People are growing weary of the constant stream of alerts on their phones and struggling to make it through a meal without checking their screens. They’re worried about being tracked. They have tech neck, and it hurts.
As digital culture moves out of its honeymoon phase, a backlash industry has sprung up, with coaches to help people break up with their devices, digital detox camps and tech diets. Mindful of the new mindfulness, Apple and Google have incorporated screen time monitors into their products.
A new study that tracked how 2,444 Americans used their mobile devices over 14 months backs up the general sense of tech fatigue. It found that 64% of participants scaled back their app use during the time they were tracked, spending four hours a day on apps, down from five at the start of the study.
A retreat from mobile devices could have “large implications for marketers and for the digital business models that rely on capturing attention,” wrote Renee Cassard, the chief audience officer at the media agency Hearts & Science, which commissioned the report.
“Less time spent with mobile devices means fewer chances to reach consumers on these devices, increasing the cost of mobile advertising in the near term and forcing marketers to rethink where and how they spend advertising dollars in the long term,” Cassard wrote in the new study.
Companies spent $99 billion on ads meant for smaller screens last year, more than television and print combined, according to research firm eMarketer. Banners pop up over articles in news apps. Videos play in the corner of cooking apps.
But investment in digital ads, although sizable, showed “a noticeable slowdown” last year after years of rapid growth, according to ad buying and media intelligence firm Magna.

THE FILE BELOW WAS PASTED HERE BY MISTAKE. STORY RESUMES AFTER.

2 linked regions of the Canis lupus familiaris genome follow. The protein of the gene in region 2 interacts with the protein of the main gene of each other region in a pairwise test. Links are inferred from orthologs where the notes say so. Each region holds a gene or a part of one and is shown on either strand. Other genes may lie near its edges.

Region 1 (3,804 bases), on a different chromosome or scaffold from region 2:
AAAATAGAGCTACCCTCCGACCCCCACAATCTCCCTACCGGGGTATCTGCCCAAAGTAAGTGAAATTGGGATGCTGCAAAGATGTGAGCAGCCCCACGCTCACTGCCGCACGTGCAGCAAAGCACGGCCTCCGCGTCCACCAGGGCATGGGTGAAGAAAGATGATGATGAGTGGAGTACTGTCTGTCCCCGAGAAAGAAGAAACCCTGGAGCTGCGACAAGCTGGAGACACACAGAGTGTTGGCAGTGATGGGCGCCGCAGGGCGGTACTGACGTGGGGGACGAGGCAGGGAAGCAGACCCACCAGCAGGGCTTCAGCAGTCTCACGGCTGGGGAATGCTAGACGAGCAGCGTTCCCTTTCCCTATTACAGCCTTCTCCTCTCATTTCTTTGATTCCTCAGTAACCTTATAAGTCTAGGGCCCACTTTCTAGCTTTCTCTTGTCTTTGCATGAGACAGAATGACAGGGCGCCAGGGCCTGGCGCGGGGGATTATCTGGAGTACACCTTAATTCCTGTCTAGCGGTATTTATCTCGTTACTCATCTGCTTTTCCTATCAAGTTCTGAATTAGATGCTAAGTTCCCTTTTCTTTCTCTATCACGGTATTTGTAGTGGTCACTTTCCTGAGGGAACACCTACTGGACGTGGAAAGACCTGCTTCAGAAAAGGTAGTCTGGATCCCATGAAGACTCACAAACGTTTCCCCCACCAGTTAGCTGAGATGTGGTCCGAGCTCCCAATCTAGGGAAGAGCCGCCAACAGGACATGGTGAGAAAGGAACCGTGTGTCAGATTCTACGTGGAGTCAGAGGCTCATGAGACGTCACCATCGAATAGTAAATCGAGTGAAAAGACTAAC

Some companies have addressed the growing uneasiness with digital overload the best way they know how: through advertising.
Audible has a British commercial that shows a woman scrolling through her smartphone being bombarded by everything from cat memes to an avatar of a bare-chested male suitor. The chaos disappears when she selects Audible.
Other companies — Miller Lite, Stella Artois, Pringles and Grey Goose Vodka among them — have picked up on the desire for digital detox, making commercials meant to convey the notion that they know just how you feel. Some of the brands with the most pointedly anti-tech ads are the tech companies themselves, which use messages about the isolation and distraction ushered in by tech devices to promote … more tech devices.
While companies have acknowledged through such ads that something has gone awry in the relationship between humans and their ever-present devices, some media analysts say it’s doubtful that the huge amount of money spent on ads for the small screen will decrease in the years to come.
Mobile ads will continue to proliferate, especially as apps become easier to use, said Jim Misener, president of the creative agency 50,000feet in Chicago. But he acknowledged “a bit of a pullback” from people who are concerned about privacy and security.
“For marketers, there’s a tension between the recognition of those needs, and the need to address demands for personalized, customized experiences,” he said.
“You want to build awareness while decreasing annoyance.”